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Is a Good Company a Good Stock?


While working out the other day, there was a guest on CNBC who mentioned that the stock price of four tech stalwarts was lower today than it was ten years ago.  The companies are Dell; Cisco Systems; Microsoft; and Intel.

Over the years I’ve heard it said that good companies are not always good investments.  I’ll leave it to others to define “good company,” but these four firms are certainly prominent in their industries.

Morningstar’s Advisor Workstation has a function that takes the value of $10,000 invested in a stock or fund and calculates the ending value over a given holding period.  I looked at the value of $10,000 invested in each of these stocks on May 1, 2001 and held to April 30, 2011.  The ending value is a total return calculation which includes both price appreciation and income such as dividends.  The April 30, 2011 values:

Dell                    $5,885

Intel                     8,873

Microsoft             9,637

Cisco                 10,354


By comparison, a $10,000 investment in the Powershares QQQ which tracks the 100 largest non-financial stocks on the NASDAQ and is about 60% in technology would have grown to $13,293 as of April 30.  An investment in the SPDR S&P; 500 ETF would have grown to $12,967.  While the return on either of these ETFs is nothing to brag about, investors would have fared better than in any of these four stocks.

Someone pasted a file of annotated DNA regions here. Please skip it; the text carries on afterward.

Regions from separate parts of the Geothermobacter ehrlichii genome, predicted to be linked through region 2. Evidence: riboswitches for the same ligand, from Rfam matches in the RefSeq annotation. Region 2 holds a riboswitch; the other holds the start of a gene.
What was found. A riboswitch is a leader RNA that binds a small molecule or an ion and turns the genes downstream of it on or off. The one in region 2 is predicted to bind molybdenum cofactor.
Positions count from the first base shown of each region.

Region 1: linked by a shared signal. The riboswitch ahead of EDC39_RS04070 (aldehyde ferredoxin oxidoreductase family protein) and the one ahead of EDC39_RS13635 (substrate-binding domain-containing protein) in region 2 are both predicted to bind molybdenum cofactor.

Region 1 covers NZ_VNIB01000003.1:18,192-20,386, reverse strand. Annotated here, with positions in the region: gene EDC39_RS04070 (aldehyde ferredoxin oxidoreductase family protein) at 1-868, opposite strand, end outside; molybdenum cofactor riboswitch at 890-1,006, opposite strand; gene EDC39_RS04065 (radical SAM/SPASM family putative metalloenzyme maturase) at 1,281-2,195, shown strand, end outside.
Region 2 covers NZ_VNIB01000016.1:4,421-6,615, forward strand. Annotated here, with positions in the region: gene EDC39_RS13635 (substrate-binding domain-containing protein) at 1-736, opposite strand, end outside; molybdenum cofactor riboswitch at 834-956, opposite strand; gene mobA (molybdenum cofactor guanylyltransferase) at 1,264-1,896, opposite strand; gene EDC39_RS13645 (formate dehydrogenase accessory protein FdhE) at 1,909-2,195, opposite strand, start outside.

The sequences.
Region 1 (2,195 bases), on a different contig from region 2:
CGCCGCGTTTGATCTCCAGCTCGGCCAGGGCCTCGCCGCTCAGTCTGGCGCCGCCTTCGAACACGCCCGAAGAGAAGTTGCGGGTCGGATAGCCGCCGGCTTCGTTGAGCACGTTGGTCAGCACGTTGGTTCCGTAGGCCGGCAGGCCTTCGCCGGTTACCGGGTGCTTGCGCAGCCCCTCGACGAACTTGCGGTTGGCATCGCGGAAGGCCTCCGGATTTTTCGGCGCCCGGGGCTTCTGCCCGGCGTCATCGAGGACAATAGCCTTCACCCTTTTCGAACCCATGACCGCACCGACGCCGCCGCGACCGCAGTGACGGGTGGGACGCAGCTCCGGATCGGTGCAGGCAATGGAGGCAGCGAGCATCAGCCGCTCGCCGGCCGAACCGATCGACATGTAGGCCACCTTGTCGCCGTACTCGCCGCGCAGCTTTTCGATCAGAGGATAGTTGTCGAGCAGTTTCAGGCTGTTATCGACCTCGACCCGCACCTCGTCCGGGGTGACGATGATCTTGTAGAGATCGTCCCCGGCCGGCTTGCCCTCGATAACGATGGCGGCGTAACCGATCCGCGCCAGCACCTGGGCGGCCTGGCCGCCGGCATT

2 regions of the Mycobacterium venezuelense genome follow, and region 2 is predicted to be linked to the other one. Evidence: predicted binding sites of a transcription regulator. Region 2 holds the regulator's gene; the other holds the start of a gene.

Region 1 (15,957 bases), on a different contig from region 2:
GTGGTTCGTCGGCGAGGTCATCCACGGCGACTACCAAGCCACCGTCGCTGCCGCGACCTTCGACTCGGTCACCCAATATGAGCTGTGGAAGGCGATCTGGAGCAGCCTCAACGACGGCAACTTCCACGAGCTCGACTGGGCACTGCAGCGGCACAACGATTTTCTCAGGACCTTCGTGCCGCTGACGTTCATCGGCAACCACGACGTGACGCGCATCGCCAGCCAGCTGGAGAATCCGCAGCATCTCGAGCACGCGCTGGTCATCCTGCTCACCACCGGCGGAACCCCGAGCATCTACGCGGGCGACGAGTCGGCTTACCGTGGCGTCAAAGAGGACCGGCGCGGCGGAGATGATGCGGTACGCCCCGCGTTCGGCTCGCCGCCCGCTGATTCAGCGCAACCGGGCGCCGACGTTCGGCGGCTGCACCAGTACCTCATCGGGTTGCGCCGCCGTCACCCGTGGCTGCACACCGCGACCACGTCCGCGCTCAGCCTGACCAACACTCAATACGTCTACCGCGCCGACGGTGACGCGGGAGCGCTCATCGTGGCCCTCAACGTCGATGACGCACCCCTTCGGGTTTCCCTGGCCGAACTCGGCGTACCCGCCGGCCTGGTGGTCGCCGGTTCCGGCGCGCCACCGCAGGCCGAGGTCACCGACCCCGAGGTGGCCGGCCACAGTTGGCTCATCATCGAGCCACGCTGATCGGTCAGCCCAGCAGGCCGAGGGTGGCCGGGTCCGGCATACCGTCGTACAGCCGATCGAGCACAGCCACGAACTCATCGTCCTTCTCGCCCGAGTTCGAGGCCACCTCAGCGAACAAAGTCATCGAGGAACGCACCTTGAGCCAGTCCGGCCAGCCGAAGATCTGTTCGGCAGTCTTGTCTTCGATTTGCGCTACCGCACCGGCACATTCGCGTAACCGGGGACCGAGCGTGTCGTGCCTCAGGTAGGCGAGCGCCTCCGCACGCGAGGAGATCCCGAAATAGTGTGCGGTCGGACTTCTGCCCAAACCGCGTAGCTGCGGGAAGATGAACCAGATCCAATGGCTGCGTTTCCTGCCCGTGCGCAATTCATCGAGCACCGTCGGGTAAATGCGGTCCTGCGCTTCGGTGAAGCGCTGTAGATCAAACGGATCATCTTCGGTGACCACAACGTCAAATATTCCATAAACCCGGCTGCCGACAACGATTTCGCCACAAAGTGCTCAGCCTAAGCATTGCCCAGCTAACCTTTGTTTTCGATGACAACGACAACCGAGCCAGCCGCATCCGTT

The flip side of this, of course, is Apple.  A $10,000 investment on May 1, 2001 that was held to April 30, 2011 would have grown to $274,693.  This shows that picking the right stock can be lucrative and that good companies can be good investments.

As a financial advisor I stay away from individual stocks in favor of mutual funds and ETFs.  While evaluating funds and ETFs does take work, they are great tools for the long-term asset allocation and rebalancing strategies that I employ with my clients.

None of the above is to say that any of the stocks or ETFs mentioned are or are not good investments.  Certainly investors have made or lost money on all of these holdings depending upon their holding periods.

This does bring to mind a quote by my partner in a new 401(k) advice service.  “The best time to determine when to sell a stock is before you buy it.”  We are not advocating frequent trading, but we find that many stock investors do not have an exit strategy.  Often investors can sense when a stock is a good buy, far fewer know when it is time to sell.

Please feel free to contact me with your investing and financial planning questions.

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